This weekly column will give you some information about St. Joseph to ponder and discuss throughout the year. Get to know Joseph!
Read Pope Francis' the Apostolic Letter “Patris corde” (“With a Father’s Heart”) here.
Pope Benedict XVI: God alone could grant Joseph the strength to trust the angel. God alone will give you, dear married couples, the strength to raise your families as he wants.
To think about: Even as we go to the saints for assistance, to our good friends in Heaven, we should always remember all we receive is from Our Lord. As we get to know St. Joseph and other saints, remember all is from God and thank God for everything. God has given us the saints to be intercessors and examples. As the Year of St. Joseph ends, you can ask St. Joseph to direct you to some other saint to help you on your path to Heaven.
Blessed Gabriele Allegra: “[St. Joseph] is truly the saint who carried out his duty in silence but with angelic fervor.”
To think about: It’s often hard to just do our job, or our chores, quietly without wanting to be noticed or thanked. It can also be hard to do all our daily, monotonous chores with fervor. We are called to offer all our actions to Our Lord throughout the day. Keeping that in mind should help us do our best in everything, as a gift to the Lord.
St. John Paul II: “In Joseph, the apparent tension between the active and contemplative life finds its ideal harmony that is only possible for those who possess the perfection of charity.”
To think about: How well do we navigate between our active and the contemplative life? It is important to spend quiet time alone with the Lord daily, but our modern life often makes it difficult to quiet our minds and schedule this important prayer time.
Pope Benedict XVI: “Saint Joseph was the spouse of Mary. In the same way, each father sees himself entrusted with the mystery of womanhood through his wife.”
Something to think about: “the mystery of womanhood”… We probably realize that in the Holy Family, each member was aware of the mystery of the other. In our own lives, we should also try to become aware of the mystery of each of our loved ones. As we get to know each other in marriage and in the family, over the years, we should always be getting to know each other in a deeper way, and learning new things about the mystery of the other.
St. Teresa of Avila: “I do not remember that I ever asked [St. Joseph] at any time for anything which he did not obtain for me. It fills me with amazement when I consider the numberless graces which God has granted me through the intercession of this blessed saint, and the perils, both body and soul, from which he has delivered me.”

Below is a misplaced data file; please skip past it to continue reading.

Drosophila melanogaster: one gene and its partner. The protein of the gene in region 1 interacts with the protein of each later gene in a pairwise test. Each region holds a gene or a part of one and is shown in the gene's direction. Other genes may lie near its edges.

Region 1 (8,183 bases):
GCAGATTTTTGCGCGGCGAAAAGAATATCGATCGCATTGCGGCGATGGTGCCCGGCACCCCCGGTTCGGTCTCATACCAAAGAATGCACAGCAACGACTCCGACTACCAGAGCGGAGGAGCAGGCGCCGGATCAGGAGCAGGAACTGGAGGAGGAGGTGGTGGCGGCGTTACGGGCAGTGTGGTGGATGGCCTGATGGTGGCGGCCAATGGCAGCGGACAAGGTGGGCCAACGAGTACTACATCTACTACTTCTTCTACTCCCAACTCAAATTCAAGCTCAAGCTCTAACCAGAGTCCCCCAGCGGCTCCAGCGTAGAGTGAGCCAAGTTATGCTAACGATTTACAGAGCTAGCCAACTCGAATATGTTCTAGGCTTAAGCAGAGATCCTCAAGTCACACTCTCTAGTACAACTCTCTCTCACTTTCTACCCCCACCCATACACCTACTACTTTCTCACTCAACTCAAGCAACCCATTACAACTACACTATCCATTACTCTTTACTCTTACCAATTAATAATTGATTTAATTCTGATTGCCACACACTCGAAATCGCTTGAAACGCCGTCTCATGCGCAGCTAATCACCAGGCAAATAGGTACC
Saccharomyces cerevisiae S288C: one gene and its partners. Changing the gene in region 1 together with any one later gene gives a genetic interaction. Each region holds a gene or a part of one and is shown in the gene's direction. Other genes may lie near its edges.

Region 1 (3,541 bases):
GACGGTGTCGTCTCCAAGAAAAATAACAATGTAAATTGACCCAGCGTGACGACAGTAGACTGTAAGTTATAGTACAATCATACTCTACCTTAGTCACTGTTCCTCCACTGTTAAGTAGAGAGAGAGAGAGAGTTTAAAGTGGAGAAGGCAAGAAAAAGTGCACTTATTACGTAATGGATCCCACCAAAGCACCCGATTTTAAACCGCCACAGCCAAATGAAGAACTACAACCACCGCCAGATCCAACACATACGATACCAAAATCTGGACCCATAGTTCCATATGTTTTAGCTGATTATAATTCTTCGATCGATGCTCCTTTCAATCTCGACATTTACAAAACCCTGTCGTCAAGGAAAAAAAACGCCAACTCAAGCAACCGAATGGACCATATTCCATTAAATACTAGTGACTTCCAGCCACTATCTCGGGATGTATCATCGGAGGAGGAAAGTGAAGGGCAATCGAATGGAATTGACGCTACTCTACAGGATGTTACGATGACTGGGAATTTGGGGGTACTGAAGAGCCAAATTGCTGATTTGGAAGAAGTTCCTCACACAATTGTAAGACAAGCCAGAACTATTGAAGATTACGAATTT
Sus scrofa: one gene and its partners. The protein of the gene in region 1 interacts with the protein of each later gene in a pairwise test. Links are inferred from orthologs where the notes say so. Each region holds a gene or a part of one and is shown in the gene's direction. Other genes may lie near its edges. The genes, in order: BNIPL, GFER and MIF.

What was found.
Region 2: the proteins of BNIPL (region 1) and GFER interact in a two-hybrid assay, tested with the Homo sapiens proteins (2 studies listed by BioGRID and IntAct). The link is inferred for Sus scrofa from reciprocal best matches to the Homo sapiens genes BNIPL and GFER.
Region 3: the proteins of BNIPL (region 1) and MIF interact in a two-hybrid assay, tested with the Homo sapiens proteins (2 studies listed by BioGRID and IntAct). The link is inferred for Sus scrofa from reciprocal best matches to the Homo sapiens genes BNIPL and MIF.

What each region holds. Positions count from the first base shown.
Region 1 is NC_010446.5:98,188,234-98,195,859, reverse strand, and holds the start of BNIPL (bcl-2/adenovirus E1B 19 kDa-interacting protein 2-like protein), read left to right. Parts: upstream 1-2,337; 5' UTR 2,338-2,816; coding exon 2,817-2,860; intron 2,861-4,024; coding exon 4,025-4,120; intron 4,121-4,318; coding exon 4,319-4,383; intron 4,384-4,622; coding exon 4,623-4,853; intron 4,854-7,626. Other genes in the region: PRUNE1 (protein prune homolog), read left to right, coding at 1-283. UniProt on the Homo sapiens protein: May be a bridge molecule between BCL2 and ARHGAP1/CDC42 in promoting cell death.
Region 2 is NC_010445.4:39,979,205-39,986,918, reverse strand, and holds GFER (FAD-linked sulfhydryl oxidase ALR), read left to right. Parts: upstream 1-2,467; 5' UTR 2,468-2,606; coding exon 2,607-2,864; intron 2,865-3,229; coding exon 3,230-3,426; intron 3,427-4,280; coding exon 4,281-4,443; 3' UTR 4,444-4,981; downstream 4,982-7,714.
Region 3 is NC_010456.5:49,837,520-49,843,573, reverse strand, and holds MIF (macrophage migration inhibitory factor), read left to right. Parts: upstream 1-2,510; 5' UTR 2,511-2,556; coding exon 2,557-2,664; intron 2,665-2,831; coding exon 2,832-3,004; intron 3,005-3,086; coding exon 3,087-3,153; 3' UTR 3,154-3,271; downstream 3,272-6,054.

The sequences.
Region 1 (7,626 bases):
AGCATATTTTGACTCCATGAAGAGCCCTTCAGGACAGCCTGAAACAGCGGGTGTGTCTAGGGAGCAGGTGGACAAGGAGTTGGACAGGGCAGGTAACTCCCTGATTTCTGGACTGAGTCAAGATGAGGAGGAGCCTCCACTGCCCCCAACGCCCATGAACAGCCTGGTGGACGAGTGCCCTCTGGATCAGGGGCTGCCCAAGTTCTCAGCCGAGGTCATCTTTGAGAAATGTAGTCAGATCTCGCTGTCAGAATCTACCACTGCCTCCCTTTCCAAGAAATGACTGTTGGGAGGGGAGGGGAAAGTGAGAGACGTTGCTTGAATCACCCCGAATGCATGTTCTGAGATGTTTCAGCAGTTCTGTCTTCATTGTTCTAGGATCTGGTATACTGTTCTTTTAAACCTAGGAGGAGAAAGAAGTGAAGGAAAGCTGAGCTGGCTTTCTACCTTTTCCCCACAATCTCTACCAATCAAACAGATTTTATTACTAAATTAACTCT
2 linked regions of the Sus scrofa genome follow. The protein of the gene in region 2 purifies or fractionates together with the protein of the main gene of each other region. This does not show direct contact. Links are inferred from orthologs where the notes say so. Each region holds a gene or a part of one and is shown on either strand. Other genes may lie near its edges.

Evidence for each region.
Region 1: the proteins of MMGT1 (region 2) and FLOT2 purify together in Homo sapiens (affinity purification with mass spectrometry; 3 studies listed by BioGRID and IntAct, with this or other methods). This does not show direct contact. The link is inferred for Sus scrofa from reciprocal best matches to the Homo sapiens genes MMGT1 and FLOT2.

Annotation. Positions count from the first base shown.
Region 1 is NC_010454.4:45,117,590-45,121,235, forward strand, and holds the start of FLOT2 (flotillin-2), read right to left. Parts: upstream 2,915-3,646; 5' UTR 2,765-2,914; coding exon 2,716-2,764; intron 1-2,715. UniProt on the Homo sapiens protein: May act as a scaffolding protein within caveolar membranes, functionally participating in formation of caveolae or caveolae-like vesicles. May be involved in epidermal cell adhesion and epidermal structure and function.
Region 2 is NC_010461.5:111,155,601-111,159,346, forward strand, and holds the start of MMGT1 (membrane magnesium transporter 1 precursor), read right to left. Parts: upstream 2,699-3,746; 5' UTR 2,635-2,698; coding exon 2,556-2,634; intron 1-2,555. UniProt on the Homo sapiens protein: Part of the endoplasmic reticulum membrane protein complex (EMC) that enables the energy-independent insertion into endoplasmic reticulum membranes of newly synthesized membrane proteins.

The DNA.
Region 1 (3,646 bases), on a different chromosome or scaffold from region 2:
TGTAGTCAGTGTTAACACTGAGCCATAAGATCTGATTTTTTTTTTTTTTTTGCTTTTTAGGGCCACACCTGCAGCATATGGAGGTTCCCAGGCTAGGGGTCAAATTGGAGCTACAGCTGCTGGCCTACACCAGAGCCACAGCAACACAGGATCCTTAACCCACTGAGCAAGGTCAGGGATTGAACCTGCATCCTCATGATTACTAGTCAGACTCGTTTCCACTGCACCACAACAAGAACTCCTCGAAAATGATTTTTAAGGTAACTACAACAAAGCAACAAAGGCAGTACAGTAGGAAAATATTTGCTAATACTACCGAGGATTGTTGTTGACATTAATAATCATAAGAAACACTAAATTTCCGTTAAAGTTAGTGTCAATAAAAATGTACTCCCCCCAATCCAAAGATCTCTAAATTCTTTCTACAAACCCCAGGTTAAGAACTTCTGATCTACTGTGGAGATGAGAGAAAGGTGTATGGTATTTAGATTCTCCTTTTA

To think about: St. Theresa was very close to Our Lord, even to have ecstasies. And yet she also went to Joseph for help. You are in good company when you go to Joseph for his intercession.
Venerable Pope Pius XII: “Grant that we may not lose sight of Jesus, who busied himself with you at your carpenter’s bench.”
To ponder: St. Joseph taught Jesus his trade when Jesus was a child. Think about Joseph working in his workshop – cutting wood or carving in stone – all the while teaching Jesus, letting Jesus do some work as he grew older, encouraging him as he learned, correcting his workmanship, and keeping track of him when he went wandering. How do we interact with our children or those we work with? Do we accept correction humbly? Ask Saint Joseph to help us be patient with others as we work with them and with those who are helping us improve.
Pope Benedict XVI: “Like Joseph, do not be afraid to take Mary into your home.”
To think about: Joseph took care of Mary and Jesus. As we imitate Joseph, we will become closer to Mary. Think about the relationship between Mary and Joseph, and some of the conversations they might have had, and how that relationship might have changed over the years.
Pope Pius XI: “In a life of faithful performance of everyday duties, [St. Joseph] left an example for all those who must gain their bread by the toil of their hands.”
To think about: We all have manual labor to do as part of life, either at our job or at home. Sometimes we don’t appreciate how we serve God even when we are doing yard work, housework, and such. From the beginning God gave man work, to “till and keep” the garden. Do we perform our manual labor to glorify God as we work? Do we appreciate the importance of our work?